In October 2014, Morgan Creek sold the international distribution rights and copyrights to their films to Revolution Studios for $36.75 million. In September 2015, Morgan Creek began negotiating the sale of rights for the remaining territories, though they intend to retain remake and TV rights to the Ace Ventura, Major League, Young Guns, and Exorcist franchises.

NBA Defensive Player of the Year Award

The NBA's Defensive Player of the Year Award is an annual National Basketball Association (NBA) award given since the 1982–83 NBA season to the best defensive player of the regular season. The winner is selected by a panel of 124 sportswriters and broadcasters throughout the United States and Canada, each of whom casts a vote for first, second and third place selections. Each first-place vote is worth five points, second-place voted are worth three points, and a third-place vote is worth one. The player with the highest point total, regardless of the number of first-place votes, wins the award.Since its inception, the award has been given to 21 different players. Dikembe Mutombo and Ben Wallace have each won the award a record four times. Dwight Howard is the only player to have won the award in three consecutive seasons. Sidney Moncrief, Mark Eaton, Dennis Rodman, Hakeem Olajuwon, Alonzo Mourning, and Kawhi Leonard have each won it twice. The most recent award recipient is Rudy Gobert of the Utah Jazz.

Although five of the first six winners were perimeter players, the award has traditionally been given to big men who rebound and block shots. Only seven perimeter players have been honored: Moncrief, Alvin Robertson, Michael Cooper, Michael Jordan, Gary Payton, Ron Artest (known now as Metta World Peace), and Kawhi Leonard. Payton is the only point guard to have won. Jordan, Olajuwon, David Robinson, and Kevin Garnett are the only Defensive Player of the Year winners to have won the NBA Most Valuable Player Award (MVP) during their careers; Jordan and Olajuwon won both awards in the same season. In Olajuwon's case, he is the only one to have also won the Bill Russell NBA Finals Most Valuable Player Award and the NBA championship in the same season. On four occasions, the Defensive Player of the Year recipient was not voted to the NBA All-Defensive First Team in the same year. Robertson in 1986, Mutombo (1995), Tyson Chandler (2012), and Marc Gasol (2013) were instead named to the second team. Whereas the Defensive Player of the Year is voted on by the media, the All-Defensive teams were voted on by NBA coaches prior to 2014.Frenchman Rudy Gobert is the only winner who was trained completely outside the U.S. Out of the other three winners born outside the U.S., Mutombo and Olajuwon both played U.S. college basketball, and Gasol played U.S. high school basketball. Joakim Noah, who has played for the French national team, was born in New York City and played both high school and college basketball in the U.S.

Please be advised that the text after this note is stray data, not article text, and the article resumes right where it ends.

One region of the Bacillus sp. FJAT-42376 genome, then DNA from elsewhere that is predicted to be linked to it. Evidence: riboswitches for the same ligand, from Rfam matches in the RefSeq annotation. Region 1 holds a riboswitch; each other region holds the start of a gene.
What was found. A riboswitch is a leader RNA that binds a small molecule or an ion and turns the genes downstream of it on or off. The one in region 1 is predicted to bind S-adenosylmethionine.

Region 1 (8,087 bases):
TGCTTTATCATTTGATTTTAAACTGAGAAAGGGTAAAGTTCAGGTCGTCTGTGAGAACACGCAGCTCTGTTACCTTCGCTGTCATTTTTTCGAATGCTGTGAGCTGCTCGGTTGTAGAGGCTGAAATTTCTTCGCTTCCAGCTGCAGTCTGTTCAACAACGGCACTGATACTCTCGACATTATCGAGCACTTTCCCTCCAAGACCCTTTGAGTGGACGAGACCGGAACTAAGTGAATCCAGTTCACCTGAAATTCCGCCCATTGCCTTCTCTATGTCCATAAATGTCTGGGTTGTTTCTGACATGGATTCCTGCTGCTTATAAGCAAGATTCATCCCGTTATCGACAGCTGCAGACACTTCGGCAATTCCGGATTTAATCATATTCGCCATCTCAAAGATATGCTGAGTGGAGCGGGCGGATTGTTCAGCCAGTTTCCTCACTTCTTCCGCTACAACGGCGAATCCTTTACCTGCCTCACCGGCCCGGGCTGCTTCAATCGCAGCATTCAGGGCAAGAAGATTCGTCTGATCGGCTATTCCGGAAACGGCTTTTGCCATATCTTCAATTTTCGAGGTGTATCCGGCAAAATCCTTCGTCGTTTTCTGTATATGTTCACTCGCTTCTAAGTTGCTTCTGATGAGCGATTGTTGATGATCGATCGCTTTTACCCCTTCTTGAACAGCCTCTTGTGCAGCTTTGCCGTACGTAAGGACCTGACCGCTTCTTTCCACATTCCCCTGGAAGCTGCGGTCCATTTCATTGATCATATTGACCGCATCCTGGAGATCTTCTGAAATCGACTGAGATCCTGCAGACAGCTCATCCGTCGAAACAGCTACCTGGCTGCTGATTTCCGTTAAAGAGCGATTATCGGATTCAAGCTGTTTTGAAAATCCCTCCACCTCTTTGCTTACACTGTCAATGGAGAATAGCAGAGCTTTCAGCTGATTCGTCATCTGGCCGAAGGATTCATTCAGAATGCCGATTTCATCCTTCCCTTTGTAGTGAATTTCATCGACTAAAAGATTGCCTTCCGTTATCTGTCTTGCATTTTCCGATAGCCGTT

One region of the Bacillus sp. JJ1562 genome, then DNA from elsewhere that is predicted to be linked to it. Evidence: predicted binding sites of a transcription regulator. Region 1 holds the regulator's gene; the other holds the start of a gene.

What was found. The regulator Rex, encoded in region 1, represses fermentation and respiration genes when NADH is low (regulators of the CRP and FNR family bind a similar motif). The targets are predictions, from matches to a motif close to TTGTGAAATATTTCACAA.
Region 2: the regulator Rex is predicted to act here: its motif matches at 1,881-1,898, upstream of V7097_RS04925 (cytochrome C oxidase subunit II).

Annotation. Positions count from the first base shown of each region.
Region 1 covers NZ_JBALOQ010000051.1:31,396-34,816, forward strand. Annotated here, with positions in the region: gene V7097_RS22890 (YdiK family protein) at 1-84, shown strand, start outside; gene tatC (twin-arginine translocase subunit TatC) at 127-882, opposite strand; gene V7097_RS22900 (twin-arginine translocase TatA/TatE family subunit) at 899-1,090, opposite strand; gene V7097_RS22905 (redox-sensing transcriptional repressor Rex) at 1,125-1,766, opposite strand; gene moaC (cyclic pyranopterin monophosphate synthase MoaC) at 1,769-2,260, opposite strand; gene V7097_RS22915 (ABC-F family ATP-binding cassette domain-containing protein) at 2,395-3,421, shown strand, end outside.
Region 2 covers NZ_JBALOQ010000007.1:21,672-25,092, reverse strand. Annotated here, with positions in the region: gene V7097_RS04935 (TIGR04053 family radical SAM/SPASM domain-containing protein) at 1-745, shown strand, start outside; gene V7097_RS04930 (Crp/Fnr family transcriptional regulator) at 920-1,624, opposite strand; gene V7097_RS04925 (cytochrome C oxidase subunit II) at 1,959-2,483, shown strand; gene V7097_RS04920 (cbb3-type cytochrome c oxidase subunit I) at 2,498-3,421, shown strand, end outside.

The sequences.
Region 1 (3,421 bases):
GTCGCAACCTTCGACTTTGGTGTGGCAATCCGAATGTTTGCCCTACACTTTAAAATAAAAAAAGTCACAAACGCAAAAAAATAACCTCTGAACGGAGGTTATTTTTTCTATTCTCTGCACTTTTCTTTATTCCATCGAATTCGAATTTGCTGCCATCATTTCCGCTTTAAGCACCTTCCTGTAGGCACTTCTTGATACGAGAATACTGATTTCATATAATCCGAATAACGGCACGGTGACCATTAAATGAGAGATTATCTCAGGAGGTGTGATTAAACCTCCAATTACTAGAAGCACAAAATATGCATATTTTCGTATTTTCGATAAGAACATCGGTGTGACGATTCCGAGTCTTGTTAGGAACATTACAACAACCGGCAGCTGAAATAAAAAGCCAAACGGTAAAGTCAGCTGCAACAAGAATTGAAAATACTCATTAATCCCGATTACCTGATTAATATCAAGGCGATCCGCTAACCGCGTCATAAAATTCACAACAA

NBA Rookie of the Year Award

The National Basketball Association's Rookie of the Year Award is an annual National Basketball Association (NBA) award given to the top rookie(s) of the regular season. Initiated following the 1952–53 NBA season, it confers the Eddie Gottlieb Trophy, named after the former Philadelphia Warriors head coach.

The winner is selected by a panel of United States and Canadian sportswriters and broadcasters, each casting first, second, and third place votes (worth five points, three points, and one point respectively). The player(s) with the highest point total, regardless of the number of first-place votes, wins the award.The most recent Rookie of the Year winner is Ben Simmons. Twenty-one winners were drafted first overall. There has only been one winner taken in the second round of the draft, Malcolm Brogdon, who was taken 36th overall by the Milwaukee Bucks in the 2016 draft. Sixteen winners have also won the NBA Most Valuable Player (MVP) award in their careers; Wilt Chamberlain and Wes Unseld earning both honors the same season. Nineteen of the forty two non-active winners have been elected to the Naismith Memorial Basketball Hall of Fame. Three seasons had joint winners—Dave Cowens and Geoff Petrie in the 1970–71 season, Grant Hill and Jason Kidd in the 1994–95 season, and Elton Brand and Steve Francis in the 1999–2000 season. Five players won the award unanimously (by capturing all of the first-place votes) – Ralph Sampson, David Robinson, Blake Griffin, Damian Lillard, and Karl-Anthony Towns.Patrick Ewing of Jamaica, Pau Gasol of Spain, Kyrie Irving and Ben Simmons of Australia and Andrew Wiggins of Canada are the only winners not born in the United States. Three of these individuals have dual nationality by birth—Wiggins and Simmons have American fathers, and both of Irving's parents are Americans. Ewing immigrated to the Boston area at age 11, Irving moved to the United States at age 2, and Wiggins and Simmons moved to the U.S. while in high school. Gasol is the only winner trained totally outside the U.S.